truth is stranger than fiction
When Lizzie Valverde introduced herself to the other students in her creative writing course at Columbia University, she was shocked when a classmate began to ask her some very personal questions.
"[She asked] 'Were you given up for adoption in Tampa, Florida, to a woman named Leslie?'" Valverde told CBS News. "I was like, whoa, whoa, whoa! The room kind of froze, and I just said, 'Is this real life?'" It turns out, both Valverde, 35, and Katy Olson, 34, are the daughters of Leslie Parker, who as a teenager put the girls up for adoption after their births. Valverde, who grew up in New Jersey, had tracked Parker down a few years before she enrolled in the fateful 2013 class, but Olson, raised in Ohio and Florida, had yet to meet her.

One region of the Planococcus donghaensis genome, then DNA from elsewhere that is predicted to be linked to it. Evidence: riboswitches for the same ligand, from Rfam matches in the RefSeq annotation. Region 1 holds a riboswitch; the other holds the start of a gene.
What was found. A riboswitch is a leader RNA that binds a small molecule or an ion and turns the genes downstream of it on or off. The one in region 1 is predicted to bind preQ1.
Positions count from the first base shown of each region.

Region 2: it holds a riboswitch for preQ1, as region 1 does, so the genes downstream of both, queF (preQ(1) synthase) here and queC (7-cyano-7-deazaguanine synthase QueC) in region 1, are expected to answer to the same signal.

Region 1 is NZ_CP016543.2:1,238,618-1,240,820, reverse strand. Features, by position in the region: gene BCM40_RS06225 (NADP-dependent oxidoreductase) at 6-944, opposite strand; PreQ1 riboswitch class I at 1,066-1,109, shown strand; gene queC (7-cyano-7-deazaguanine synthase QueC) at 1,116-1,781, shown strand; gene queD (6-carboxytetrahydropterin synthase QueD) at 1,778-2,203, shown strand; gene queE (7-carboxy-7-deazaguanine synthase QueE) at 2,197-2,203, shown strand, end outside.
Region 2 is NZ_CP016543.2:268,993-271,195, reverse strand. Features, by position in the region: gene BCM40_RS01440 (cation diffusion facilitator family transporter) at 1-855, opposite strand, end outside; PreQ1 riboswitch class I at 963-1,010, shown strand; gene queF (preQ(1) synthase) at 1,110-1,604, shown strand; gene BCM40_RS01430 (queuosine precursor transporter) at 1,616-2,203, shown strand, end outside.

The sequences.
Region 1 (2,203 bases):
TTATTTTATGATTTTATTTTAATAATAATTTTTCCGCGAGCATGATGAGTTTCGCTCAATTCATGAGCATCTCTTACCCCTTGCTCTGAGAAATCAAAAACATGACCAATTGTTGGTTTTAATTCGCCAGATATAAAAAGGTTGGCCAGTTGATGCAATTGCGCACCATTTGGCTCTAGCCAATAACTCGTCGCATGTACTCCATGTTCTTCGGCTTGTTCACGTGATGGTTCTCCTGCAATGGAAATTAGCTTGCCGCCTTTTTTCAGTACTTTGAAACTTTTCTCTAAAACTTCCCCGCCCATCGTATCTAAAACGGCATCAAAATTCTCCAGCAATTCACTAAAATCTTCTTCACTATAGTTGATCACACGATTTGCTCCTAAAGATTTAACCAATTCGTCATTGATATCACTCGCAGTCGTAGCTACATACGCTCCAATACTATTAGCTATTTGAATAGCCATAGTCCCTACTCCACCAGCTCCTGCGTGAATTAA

That will change on Monday. Two years after meeting her sister, Olson will meet Parker for the first time when she attends Valverde's Columbia graduation. Parker, who now lives in Rhode Island, calls the twist of fate a "miracle," while Valverde sees it more as a "fairy tale." She is grateful for Parker, who said she felt it was in her children's best interest to put them up for adoption. "A lot of sacrifices were made for me to be sitting where I am right now, the largest sacrifice, conceivable, ever," Valverde said. "And so, I never forget that."